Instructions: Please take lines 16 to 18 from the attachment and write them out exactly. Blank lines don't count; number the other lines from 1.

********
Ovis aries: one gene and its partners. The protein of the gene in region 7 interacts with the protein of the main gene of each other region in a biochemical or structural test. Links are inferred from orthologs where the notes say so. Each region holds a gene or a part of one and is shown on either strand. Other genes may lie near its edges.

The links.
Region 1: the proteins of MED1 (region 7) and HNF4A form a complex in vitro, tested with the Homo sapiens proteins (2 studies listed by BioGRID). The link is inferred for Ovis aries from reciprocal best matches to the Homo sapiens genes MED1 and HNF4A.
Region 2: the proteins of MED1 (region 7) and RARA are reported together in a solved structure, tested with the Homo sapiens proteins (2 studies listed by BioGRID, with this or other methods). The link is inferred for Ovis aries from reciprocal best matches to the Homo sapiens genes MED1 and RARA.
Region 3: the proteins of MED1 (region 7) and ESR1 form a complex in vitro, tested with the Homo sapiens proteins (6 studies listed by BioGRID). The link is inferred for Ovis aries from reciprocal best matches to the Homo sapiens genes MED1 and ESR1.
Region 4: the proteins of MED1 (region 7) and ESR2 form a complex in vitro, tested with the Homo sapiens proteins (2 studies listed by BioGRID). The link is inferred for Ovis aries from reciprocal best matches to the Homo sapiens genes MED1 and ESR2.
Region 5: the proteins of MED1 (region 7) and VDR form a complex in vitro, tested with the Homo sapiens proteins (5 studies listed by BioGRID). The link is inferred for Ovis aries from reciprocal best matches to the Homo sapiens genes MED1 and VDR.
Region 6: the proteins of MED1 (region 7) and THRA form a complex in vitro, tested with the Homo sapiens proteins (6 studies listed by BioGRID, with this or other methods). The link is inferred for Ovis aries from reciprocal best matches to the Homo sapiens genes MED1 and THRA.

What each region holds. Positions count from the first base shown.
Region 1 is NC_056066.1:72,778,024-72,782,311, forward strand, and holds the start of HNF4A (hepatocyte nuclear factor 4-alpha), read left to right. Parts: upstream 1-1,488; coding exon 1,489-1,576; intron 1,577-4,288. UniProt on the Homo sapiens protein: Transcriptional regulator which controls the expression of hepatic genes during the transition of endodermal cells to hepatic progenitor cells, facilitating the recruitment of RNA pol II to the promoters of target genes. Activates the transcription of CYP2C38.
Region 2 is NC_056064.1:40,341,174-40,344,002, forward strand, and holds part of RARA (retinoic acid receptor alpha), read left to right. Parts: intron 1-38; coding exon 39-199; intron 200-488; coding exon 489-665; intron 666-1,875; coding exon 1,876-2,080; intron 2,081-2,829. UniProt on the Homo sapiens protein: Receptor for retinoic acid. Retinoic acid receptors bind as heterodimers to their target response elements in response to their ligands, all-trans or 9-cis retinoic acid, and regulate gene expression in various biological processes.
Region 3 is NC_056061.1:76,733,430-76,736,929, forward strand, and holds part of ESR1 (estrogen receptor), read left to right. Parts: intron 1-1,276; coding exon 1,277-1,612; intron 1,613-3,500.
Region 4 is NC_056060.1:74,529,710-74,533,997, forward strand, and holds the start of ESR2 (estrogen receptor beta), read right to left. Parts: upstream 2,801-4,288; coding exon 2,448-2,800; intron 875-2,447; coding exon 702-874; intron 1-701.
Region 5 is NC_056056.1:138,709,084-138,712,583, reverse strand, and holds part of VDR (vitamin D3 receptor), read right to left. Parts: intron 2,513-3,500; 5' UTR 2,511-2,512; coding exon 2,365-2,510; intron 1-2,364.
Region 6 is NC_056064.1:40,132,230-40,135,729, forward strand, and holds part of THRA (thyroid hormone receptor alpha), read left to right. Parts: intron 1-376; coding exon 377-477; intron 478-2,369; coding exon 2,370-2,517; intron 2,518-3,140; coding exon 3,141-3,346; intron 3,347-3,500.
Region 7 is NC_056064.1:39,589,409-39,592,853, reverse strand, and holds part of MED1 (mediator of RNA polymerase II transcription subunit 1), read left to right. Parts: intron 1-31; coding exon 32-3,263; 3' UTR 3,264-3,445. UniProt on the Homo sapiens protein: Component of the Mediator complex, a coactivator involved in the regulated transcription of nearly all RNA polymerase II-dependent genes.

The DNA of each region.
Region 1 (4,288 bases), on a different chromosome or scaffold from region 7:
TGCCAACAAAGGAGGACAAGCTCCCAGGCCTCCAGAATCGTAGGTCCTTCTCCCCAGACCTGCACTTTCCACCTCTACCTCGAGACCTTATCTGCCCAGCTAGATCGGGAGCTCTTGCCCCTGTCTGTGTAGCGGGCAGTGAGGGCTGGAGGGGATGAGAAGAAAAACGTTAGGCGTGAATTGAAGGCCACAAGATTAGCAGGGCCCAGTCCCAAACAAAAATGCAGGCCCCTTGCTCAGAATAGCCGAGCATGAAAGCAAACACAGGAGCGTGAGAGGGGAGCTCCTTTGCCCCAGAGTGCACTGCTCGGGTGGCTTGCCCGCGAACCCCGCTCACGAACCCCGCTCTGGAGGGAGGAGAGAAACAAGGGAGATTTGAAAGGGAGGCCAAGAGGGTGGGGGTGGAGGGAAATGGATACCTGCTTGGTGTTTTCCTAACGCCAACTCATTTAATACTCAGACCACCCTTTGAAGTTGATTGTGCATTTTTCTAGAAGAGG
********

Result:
Region 7 is NC_056064.1:39,589,409-39,592,853, reverse strand, and holds part of MED1 (mediator of RNA polymerase II transcription subunit 1), read left to right. Parts: intron 1-31; coding exon 32-3,263; 3' UTR 3,264-3,445. UniProt on the Homo sapiens protein: Component of the Mediator complex, a coactivator involved in the regulated transcription of nearly all RNA polymerase II-dependent genes.

The DNA of each region.
Region 1 (4,288 bases), on a different chromosome or scaffold from region 7: